You may have heard recently that grain-free dog foods are falling out of favor.
The reason is that they have been implicated in a recent surge in a dilated cardio-myopathy (DCM) in dog breeds that had previously rarely affected by the disease.
DCM is a defect in the heart muscle that causes it to become weak and flabby. As a consequence, the walls of the heart chambers, which pump blood to the lungs and the rest of the body by squeezing the blood through, get stretched out, with thin and inefficient muscles.
As the disease progresses, it can cause chronic congestive heart failure (CHF), with fluid building up in the lungs impeding the uptake of oxygen into the blood. Early signs of this are exercise intolerance, increased respiratory rate, and panting. Later signs are coughing, bluish tongue and gums, and eventually death. The alternate course of DCM is to develop heart arrhythmias, which can go undetected until they cause fainting or sudden death.
The relationship between grain-free diets and DCM was recognized by Dr. Josh Stern, a veterinary cardiologists at the UCD School of Veterinary Medicine Teaching Hospital (VMTH). He initiated a study of the newly emergent problem and has expanded it to include the veterinary nutritionists at UCD, and veterinary cardiologists practicing at several different universities in the US.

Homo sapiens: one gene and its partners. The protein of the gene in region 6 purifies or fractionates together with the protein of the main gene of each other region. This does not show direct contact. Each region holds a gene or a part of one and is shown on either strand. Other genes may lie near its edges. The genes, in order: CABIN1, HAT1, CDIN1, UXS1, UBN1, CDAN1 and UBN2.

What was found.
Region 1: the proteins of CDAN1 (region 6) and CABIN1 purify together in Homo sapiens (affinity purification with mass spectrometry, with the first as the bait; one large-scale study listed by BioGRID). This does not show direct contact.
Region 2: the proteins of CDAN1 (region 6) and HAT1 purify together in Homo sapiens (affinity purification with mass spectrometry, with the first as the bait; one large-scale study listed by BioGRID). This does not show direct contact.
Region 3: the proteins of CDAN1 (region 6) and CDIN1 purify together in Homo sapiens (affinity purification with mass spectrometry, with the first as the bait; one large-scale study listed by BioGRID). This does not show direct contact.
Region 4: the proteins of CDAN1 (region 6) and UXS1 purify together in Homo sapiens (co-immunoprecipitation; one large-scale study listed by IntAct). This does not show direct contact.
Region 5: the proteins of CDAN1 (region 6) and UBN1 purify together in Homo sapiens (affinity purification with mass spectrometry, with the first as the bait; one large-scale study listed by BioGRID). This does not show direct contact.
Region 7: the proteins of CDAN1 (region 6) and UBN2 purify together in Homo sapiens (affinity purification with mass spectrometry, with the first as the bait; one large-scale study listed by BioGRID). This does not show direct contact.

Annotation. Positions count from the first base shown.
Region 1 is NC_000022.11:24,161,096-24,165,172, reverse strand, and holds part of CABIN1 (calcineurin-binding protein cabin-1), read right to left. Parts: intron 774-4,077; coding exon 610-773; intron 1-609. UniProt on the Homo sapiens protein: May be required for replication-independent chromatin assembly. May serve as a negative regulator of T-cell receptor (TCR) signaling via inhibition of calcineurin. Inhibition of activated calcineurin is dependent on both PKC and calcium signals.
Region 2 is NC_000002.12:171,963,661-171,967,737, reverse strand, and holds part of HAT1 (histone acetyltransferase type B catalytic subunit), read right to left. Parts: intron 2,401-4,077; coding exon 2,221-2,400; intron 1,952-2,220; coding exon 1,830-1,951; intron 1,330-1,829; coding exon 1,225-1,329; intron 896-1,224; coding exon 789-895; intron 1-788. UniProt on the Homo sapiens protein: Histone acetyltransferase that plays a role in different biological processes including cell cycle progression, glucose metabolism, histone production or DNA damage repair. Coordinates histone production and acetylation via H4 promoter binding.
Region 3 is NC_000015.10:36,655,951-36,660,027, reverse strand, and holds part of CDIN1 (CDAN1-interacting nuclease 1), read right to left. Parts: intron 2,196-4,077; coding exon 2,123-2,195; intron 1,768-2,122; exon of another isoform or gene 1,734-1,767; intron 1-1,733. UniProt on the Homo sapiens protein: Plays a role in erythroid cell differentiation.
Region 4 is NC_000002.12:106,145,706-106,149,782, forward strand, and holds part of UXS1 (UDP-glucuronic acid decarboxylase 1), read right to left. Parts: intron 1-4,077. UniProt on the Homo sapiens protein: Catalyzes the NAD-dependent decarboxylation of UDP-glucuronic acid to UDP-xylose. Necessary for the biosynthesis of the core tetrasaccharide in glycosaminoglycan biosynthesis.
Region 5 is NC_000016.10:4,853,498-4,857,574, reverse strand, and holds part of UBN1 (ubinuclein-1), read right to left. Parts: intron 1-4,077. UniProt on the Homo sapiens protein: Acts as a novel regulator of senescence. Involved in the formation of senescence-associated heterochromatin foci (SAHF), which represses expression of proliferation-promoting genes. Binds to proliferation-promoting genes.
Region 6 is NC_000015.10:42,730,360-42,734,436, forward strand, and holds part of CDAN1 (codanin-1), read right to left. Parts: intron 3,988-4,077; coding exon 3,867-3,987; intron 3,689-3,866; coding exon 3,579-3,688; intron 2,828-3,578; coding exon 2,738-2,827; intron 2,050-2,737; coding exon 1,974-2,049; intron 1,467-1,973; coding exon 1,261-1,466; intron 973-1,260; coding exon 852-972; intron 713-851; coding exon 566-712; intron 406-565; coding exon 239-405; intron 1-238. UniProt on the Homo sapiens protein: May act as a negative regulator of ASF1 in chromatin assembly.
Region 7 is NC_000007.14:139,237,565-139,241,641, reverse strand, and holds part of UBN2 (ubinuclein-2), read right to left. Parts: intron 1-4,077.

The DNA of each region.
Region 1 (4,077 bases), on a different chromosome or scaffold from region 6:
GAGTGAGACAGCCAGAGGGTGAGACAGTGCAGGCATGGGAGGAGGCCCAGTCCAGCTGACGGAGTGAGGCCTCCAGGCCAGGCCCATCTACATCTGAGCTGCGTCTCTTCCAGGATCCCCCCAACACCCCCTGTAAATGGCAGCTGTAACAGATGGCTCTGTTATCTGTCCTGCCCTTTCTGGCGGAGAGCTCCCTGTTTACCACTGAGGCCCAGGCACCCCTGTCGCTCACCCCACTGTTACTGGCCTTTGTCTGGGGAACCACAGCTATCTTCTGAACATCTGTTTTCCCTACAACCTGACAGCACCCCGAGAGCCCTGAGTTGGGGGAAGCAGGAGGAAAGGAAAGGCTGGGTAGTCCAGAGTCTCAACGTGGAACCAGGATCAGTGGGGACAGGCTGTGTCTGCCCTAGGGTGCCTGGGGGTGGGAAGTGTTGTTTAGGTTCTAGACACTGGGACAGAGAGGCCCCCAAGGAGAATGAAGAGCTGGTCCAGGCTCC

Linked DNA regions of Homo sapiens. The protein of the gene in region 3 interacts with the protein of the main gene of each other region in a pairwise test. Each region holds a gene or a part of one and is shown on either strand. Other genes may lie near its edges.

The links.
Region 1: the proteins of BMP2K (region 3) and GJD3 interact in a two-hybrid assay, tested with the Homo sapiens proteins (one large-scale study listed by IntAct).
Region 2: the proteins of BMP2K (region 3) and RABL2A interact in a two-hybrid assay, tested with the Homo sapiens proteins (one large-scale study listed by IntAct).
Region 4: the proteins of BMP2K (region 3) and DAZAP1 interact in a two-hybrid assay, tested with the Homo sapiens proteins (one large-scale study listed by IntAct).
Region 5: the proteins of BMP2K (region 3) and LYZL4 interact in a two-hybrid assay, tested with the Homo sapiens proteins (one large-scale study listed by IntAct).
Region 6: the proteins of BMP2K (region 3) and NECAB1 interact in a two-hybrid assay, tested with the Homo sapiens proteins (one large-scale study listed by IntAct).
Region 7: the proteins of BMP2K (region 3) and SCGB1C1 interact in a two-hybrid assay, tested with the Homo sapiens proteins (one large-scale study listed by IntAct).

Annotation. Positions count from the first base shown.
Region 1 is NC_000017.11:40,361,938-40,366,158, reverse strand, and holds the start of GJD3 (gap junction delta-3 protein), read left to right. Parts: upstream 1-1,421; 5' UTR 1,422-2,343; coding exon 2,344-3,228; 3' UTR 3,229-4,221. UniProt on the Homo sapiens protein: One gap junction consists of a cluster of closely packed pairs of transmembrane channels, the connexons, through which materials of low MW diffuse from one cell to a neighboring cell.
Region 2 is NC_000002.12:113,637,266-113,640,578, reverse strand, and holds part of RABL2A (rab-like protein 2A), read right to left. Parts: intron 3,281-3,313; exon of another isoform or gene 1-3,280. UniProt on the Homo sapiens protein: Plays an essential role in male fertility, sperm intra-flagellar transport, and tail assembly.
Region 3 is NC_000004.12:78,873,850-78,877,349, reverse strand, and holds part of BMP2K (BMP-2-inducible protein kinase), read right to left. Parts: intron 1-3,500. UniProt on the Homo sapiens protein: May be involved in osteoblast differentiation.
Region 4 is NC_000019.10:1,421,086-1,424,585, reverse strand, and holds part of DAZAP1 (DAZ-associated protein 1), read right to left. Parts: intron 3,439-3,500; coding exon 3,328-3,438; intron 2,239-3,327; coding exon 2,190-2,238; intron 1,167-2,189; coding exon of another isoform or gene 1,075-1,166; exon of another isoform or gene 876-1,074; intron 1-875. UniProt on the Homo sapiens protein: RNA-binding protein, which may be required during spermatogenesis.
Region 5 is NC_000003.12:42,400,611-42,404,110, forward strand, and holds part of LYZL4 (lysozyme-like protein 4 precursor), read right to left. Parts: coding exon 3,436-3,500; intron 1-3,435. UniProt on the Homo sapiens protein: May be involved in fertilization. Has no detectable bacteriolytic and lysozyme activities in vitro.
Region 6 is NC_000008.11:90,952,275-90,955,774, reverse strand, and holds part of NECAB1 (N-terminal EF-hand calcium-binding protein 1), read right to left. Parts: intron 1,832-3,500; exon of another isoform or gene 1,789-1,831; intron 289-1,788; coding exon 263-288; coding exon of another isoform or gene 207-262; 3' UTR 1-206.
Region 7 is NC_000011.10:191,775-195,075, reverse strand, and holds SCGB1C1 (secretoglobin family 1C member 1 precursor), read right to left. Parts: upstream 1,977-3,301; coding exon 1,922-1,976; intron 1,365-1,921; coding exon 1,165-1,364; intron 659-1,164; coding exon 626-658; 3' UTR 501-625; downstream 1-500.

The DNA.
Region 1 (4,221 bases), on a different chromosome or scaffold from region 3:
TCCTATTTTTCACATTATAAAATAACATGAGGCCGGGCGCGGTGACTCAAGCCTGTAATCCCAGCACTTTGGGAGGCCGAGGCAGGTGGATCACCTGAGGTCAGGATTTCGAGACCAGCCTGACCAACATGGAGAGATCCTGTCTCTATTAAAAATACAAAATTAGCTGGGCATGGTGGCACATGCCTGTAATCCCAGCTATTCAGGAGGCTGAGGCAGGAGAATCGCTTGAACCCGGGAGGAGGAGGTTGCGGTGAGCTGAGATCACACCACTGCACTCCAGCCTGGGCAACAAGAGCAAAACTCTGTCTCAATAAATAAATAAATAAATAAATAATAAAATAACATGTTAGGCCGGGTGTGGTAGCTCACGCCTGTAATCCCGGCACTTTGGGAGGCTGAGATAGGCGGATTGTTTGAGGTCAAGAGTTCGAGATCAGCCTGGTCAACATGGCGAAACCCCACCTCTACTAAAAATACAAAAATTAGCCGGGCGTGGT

At this time, our understanding of the link between grain-free dog food diets and DCM is incomplete. So far it is believed that:
Grain free diets that are high in potatoes or legumes (beans, peas, peanuts) have been fed for a year or more in the identified cases;
These diets may be lacking in the amino acid taurine that is essential for healthy cardiac muscle development;
Cessation of the grain free diet and supplementation with taurine is effective in reversing the muscle disease, when done soon enough.
For this reason, veterinarians and the FDA are recommending NOT feeding an exclusively grain free diet to your dogs.
If you are concerned that your own dog may be suffering from the effects of prolonged feeding of a grain-free diet, please consult with your veterinarian. Taurine supplementation should not be attempted without the guidance of a veterinary nutritionist or veterinarian.
For more information on the topic: